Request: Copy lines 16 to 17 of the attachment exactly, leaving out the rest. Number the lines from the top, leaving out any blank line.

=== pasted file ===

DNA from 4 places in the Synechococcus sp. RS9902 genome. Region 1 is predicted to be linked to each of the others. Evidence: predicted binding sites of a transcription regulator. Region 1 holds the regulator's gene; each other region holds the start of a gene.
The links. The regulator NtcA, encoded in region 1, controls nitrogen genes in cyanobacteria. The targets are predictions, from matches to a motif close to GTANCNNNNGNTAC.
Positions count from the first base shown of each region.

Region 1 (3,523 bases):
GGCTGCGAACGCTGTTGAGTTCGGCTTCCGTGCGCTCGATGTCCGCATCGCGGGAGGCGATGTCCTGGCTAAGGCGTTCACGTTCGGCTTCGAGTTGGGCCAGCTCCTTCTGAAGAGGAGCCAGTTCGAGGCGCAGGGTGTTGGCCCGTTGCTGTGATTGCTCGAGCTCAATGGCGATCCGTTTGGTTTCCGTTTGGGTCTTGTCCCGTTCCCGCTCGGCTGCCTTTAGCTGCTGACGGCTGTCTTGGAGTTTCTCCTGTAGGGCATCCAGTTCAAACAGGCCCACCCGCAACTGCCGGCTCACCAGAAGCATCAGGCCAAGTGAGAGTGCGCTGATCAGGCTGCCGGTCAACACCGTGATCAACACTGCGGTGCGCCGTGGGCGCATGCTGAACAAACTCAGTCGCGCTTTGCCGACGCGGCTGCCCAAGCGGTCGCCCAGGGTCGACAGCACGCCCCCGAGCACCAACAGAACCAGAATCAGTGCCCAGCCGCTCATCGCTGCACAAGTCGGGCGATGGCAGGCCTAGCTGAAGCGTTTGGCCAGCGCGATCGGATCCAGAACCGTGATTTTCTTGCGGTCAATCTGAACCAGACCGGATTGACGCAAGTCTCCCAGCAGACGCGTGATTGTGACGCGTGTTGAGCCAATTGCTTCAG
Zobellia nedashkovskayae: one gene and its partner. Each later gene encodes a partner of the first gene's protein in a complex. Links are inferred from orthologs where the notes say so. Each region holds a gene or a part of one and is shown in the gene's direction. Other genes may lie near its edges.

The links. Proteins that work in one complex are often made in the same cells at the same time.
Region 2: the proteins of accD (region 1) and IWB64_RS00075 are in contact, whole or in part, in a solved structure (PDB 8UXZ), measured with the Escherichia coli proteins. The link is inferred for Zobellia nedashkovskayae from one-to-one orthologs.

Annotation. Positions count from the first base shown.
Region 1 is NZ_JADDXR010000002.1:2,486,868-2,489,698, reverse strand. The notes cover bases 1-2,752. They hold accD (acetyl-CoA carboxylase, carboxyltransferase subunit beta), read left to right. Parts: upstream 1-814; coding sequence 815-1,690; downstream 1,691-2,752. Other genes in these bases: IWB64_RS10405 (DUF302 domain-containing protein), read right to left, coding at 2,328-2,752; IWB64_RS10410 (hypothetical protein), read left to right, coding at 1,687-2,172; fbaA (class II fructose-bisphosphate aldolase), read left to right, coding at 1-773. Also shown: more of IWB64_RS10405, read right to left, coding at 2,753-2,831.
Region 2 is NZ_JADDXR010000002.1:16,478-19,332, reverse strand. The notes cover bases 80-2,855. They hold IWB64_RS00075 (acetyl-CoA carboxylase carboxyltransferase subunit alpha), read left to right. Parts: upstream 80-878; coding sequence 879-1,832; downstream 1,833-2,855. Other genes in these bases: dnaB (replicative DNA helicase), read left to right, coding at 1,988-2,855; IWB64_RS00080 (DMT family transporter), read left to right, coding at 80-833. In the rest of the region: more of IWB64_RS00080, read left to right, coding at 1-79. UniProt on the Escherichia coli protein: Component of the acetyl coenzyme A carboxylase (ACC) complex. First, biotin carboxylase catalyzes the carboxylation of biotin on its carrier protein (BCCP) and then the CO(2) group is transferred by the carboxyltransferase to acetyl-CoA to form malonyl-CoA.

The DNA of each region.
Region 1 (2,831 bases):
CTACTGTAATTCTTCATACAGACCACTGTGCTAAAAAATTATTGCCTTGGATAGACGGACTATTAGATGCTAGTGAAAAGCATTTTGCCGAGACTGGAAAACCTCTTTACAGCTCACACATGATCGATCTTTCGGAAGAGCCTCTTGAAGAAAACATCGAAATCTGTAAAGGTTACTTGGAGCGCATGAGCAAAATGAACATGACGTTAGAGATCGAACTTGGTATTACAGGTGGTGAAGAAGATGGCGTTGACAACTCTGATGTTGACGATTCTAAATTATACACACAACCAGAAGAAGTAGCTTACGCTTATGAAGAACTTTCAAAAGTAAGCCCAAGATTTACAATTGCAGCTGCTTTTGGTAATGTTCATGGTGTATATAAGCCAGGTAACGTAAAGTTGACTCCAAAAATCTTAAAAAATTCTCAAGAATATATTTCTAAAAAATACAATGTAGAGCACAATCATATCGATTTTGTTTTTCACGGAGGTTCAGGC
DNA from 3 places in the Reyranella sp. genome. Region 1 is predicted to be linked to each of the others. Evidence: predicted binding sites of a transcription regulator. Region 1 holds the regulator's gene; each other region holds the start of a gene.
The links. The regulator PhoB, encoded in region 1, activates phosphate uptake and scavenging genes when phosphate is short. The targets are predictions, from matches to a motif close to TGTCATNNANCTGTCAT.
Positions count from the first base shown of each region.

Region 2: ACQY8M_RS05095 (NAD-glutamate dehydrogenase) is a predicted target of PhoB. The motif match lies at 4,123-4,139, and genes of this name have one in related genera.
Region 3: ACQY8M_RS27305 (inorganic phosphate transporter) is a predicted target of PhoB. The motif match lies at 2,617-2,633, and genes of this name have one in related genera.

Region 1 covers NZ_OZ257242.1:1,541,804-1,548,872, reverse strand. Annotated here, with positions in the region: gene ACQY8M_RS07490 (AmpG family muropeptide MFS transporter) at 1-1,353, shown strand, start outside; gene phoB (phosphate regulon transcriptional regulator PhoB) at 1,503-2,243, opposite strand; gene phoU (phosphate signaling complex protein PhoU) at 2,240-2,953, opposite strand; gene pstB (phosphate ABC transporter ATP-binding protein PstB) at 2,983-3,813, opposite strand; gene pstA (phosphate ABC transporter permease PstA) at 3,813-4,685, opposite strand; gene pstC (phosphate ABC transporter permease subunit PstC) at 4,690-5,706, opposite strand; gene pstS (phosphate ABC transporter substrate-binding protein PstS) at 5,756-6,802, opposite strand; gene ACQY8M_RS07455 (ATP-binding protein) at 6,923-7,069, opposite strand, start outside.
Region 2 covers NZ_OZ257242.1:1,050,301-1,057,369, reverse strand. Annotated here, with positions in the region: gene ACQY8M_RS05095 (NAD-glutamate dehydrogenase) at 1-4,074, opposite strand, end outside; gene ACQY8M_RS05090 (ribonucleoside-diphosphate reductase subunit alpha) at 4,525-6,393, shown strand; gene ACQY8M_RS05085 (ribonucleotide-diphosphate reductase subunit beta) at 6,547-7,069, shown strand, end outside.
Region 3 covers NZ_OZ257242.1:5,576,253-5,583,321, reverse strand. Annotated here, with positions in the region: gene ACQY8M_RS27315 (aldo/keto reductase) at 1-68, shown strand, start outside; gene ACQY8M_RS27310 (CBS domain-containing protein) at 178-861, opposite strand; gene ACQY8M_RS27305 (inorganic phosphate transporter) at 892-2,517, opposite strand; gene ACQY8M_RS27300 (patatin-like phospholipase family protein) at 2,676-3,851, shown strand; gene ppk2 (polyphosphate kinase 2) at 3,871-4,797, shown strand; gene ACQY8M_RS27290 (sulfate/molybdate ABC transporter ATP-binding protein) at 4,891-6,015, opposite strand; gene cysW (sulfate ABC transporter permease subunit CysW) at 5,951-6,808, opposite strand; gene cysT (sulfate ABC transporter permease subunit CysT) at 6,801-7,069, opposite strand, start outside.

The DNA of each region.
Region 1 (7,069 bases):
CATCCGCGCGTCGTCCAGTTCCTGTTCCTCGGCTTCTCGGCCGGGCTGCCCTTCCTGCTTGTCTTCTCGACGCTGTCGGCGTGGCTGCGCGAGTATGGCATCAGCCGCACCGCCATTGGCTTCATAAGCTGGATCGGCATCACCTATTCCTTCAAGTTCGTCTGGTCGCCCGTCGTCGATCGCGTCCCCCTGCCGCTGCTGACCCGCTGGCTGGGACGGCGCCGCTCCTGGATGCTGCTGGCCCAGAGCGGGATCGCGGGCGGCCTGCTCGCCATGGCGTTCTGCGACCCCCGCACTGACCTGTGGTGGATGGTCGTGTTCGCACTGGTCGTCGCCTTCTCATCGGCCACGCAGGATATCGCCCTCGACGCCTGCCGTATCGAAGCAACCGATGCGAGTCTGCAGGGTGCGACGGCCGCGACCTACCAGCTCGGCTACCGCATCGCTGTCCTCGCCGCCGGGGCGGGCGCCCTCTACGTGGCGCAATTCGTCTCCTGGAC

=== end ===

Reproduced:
The links. The regulator PhoB, encoded in region 1, activates phosphate uptake and scavenging genes when phosphate is short. The targets are predictions, from matches to a motif close to TGTCATNNANCTGTCAT.
Positions count from the first base shown of each region.